How to make mealtimes more fun for your dog

How to make mealtimes more fun for your dog

Does your dog get bored easily? Do they eat too quickly? Are you stuck in the same old routine when it comes to feeding your dog? Making meal times more fun and/or more challenging is an excellent way to address all of these things and more! Commonly referred to as “feeding enrichment”, these fun food games can reduce the amount of air swallowed whilst eating (reducing chances of bloat and other gastric complications), slow down their food consumption, add an extra challenge or game into their day, entertain their busy brain, and strengthen your bond with your dog in the process.


Frozen Treats - roll some wet dog food into balls about the size of a golf ball (a little smaller for tiny dogs) and place on baking paper on a tray and stick in the freezer for a few hours. Alternatively, you can mix wet and dry food or dry food and water (you can even stir in a little xylitol-free peanut butter or diluted marmite) and put this into ice cube trays or small plastic cups and put these in the freezer, just make sure to pop them out of their containers before giving them to your dog. You can then give these to your dog either as a long-lasting treat, a refresher in warm weather (it MUST be coming soon) or as their meal. Be aware they can get messy, so you may want to put a towel under their frozen goodie or give this to them in an easy to clean area. (Top tip: you can stick a dentastick or similar shaped treat into one of your balls/cups/cubes to make a doggie lolly!)


Pass the Parcel or Scrunchies – get some newspaper or old wrapping paper (having removed all of the tape) and use this to wrap up some dry food. No need to tape or tie it shut, just scrunch the paper around the food. You can make this more challenging by doing this over several layers of paper, just like a scrunched up pass the parcel! You can use this for a meal, or you can put a few treats in there just for a fun little challenge. Once you have made your masterpiece you can give this to your dog – beware, they will probably leave a wake of shredded paper, so be prepared to collect all this once they are done. (Top tip: if you do this in summer, you can make the centre of your pass the parcel one of your frozen treats, for added fun!)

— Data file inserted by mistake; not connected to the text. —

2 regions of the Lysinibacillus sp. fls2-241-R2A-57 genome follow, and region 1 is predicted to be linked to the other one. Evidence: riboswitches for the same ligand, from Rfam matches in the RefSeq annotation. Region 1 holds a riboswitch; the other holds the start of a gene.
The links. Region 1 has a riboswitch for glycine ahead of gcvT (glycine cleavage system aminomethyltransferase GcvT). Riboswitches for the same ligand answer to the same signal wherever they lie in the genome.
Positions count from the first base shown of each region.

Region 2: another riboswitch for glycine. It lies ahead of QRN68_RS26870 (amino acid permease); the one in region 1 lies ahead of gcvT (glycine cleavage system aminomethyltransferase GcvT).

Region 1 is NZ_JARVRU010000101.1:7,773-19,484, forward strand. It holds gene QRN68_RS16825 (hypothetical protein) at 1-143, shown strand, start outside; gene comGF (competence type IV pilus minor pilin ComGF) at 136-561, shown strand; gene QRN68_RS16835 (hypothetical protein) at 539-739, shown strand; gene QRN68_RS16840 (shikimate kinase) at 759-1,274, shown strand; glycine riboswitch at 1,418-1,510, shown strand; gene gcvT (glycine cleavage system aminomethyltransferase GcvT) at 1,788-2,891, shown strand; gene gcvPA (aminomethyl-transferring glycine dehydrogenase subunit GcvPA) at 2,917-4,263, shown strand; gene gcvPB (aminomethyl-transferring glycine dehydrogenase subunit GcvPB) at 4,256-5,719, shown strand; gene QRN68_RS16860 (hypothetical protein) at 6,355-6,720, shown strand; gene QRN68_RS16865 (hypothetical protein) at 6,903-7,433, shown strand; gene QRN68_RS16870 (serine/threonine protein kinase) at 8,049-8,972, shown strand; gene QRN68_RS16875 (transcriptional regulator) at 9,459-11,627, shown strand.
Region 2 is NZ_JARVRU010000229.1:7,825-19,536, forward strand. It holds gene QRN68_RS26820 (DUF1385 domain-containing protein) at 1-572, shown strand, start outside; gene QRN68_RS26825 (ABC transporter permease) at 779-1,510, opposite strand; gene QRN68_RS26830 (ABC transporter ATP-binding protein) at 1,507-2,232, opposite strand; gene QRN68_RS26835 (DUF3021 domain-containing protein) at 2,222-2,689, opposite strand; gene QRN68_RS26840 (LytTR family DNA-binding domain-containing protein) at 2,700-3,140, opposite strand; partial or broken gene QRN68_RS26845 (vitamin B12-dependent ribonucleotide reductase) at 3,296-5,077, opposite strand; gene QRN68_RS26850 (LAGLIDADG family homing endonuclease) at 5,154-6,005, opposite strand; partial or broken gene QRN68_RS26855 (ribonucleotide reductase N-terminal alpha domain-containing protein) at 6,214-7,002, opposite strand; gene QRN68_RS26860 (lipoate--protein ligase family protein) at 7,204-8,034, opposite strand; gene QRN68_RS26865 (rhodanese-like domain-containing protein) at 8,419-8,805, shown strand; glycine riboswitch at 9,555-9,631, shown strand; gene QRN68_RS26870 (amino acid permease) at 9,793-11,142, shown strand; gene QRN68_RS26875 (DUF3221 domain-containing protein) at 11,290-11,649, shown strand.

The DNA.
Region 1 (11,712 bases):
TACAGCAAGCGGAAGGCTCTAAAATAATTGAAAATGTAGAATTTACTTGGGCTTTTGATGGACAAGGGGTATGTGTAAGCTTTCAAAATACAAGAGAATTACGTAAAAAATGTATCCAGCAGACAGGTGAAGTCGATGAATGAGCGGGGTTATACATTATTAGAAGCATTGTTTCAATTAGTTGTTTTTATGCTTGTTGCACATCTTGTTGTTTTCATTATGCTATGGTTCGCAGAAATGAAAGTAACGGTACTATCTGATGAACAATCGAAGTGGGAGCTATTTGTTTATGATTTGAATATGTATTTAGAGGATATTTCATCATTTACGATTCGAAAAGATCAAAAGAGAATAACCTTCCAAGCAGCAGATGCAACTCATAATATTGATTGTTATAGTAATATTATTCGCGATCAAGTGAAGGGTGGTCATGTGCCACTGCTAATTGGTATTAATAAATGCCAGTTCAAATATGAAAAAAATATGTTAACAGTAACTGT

Lucky Dip – for this one you will need some old newspaper or wrapping paper and a cardboard box (or eggbox/small box for little dogs). All you need to do is roughly shred and scrunch some paper and put it in the cardboard box, and then throw in either some treats or your dog’s dry food meal, mix it all up, and then let your dog loose so they can dive into the box and try and find all of their tasty morsels! (Top tip: if your dog starts to find this too easy, you can up the difficulty by sealing the box, and cutting windows in the sides so they have to work a little harder.)


Scatter Feeding - simply scatter your dog’s food around the garden or a room. This encourages them to use their nose and tap into that natural foraging instinct. Dogs love this and usually see it as a game. (Top tip: basic scatter feeding works best with dry food, but you can use a selection of small, frozen goodies if you are scatter feeding outside, or you can scatter some small scrunchies or pass the parcels to really mix it up.)